The present study also revealed that DR1 was significantly higher in the PT patients than the controls; an observation that may suggest that this allele is a PT predisposing factor in Iraqis, especially when we consider an OR of 9.53 and EF value of 0.46. In contrast, DR8 and DQ3 might be associated with a protective effect. In this regard, it has been demonstrated that an altered memory response to M. tuberculosis in DR1 negative patients was observed in favor of curing. (18) The same authors reported that DR8 was associated with resistance to PT, as was the case in the present study. However, further inconsistent observations have also been documented. DRB1*1302 phenotype was significantly associated with PT occurring at a significantly higher allele frequency in cases by comparison with controls and especially in haplotype containing DQB1*0602/3. (19) DQB1*0301-0304 phenotype was also significantly associated with PT, especially when it occurred in haplotype with DRB1*1101-1121. (9) In another study, results indicated that DRB1*0803 and DQB1*0601 were found to be associated with PT disease progression, development of drug resistance, and disease severity in Koreans. (20) In South Africa, DRB1*1302 and DQB1*0301 to -0304 were apparently associated with active PT compared to control individuals lacking these alleles. (3) The prevalence of HLA-DRB1*0401 and HLA-DRB1*0801 was significantly decreased in Mexican patients with PT compared to their prevalence in healthy controls. (21)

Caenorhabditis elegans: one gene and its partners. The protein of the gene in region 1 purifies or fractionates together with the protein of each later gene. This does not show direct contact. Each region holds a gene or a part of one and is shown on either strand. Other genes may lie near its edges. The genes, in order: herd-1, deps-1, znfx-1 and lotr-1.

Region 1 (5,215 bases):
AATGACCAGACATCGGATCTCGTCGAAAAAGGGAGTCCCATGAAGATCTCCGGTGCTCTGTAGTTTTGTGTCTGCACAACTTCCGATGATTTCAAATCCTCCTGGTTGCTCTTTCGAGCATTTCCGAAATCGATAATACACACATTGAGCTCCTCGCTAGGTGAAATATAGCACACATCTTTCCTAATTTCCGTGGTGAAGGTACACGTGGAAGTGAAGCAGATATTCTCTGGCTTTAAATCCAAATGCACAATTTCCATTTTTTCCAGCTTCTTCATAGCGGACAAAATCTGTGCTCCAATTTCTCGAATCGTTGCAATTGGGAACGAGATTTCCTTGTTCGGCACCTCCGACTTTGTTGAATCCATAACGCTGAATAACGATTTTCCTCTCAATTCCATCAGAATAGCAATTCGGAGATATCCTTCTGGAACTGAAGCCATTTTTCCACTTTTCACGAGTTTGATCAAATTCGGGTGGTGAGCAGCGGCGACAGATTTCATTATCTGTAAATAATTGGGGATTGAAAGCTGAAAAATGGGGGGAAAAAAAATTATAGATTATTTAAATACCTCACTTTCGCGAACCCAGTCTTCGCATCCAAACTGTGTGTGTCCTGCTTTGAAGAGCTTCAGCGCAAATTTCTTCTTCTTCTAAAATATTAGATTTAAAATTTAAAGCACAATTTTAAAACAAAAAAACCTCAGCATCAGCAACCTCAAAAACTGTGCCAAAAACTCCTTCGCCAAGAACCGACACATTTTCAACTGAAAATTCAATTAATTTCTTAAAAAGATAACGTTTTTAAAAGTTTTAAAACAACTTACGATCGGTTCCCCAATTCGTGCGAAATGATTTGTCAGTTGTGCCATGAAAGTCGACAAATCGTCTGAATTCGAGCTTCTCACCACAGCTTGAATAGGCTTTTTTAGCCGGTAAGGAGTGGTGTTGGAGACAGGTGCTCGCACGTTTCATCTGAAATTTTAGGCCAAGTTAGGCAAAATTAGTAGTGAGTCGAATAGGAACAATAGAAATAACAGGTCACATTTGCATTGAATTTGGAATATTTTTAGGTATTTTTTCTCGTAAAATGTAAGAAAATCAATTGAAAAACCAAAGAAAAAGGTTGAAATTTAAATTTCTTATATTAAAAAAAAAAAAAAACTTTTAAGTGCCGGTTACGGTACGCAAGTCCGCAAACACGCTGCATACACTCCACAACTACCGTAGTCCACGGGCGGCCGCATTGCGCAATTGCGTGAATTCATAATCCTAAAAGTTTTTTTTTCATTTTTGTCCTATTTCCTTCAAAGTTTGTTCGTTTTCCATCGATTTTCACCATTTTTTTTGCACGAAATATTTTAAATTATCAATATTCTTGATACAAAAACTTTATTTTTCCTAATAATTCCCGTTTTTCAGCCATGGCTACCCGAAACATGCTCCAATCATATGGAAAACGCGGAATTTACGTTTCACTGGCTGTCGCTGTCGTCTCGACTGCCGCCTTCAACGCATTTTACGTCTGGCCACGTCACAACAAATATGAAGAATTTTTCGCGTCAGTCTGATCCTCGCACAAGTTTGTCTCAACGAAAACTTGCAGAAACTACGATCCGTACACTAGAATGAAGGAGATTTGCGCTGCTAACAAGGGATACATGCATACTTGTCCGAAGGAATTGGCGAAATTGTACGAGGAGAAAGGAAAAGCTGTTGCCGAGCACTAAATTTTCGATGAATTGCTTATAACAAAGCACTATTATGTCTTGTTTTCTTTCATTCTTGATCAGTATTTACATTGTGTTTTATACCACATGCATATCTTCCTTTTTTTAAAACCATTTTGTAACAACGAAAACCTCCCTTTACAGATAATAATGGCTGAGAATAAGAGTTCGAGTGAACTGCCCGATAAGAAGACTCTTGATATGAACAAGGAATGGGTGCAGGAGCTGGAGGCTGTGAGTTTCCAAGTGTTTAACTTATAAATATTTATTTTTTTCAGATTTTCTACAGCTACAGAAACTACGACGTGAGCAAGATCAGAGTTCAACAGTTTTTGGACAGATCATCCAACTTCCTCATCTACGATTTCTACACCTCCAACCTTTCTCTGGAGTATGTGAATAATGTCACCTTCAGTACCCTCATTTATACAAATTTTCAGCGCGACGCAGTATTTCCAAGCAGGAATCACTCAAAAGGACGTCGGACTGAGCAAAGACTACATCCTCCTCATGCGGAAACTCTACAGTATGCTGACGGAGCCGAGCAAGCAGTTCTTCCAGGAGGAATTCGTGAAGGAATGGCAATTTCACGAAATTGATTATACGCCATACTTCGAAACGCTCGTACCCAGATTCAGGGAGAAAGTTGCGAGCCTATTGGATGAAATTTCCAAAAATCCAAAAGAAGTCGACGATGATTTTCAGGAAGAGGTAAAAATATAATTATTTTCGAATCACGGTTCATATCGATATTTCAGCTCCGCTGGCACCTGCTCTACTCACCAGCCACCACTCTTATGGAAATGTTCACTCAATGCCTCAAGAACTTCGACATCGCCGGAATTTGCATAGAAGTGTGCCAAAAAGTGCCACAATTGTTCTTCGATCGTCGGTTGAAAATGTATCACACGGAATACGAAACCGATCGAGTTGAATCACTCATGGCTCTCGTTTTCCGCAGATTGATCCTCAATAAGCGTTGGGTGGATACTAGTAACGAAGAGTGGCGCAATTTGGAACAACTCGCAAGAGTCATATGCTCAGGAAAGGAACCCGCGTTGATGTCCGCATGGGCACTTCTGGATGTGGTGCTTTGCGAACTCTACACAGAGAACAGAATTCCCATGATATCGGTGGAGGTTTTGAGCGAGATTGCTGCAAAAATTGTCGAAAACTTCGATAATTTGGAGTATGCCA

In Iraqi PT patients, DR1 might be considered as an indicative marker of disease susceptibility, while DR8 and DQ3 are associated with resistance against PT development. However, further studies are required to confirm these associations, and certainly a much clear picture will be gathered if HLA typing is carried out at the molecular level and with a larger number of controls.
Conflict of Interest: None declared.
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Received: 29 August 2012
Revised: 29 September 2012
Accepted: 21 October 2012
Nidhal Abdulmohaimen Mohammed , PhD; Haitham Qassem , PhD; Farouk Hassen , PhD
 Department of Microbiology, Al-Nahrain College of Medicine, Al-Nahrain University, Baghdad, Iraq;
 Microbiologist, College of Pharmacy, Al Mustansiyria University, Baghdad, Iraq;
 Department of Microbiology, College of Medicine, Al Mustansiyria University, Baghdad, Iraq
Nidhal Abdulmohaimen Mohammed, PhD; Department of Microbiology, Alkadhymia Alnahrain College of Medicine, Baghdad, Iraq
Tel: +96 47901737256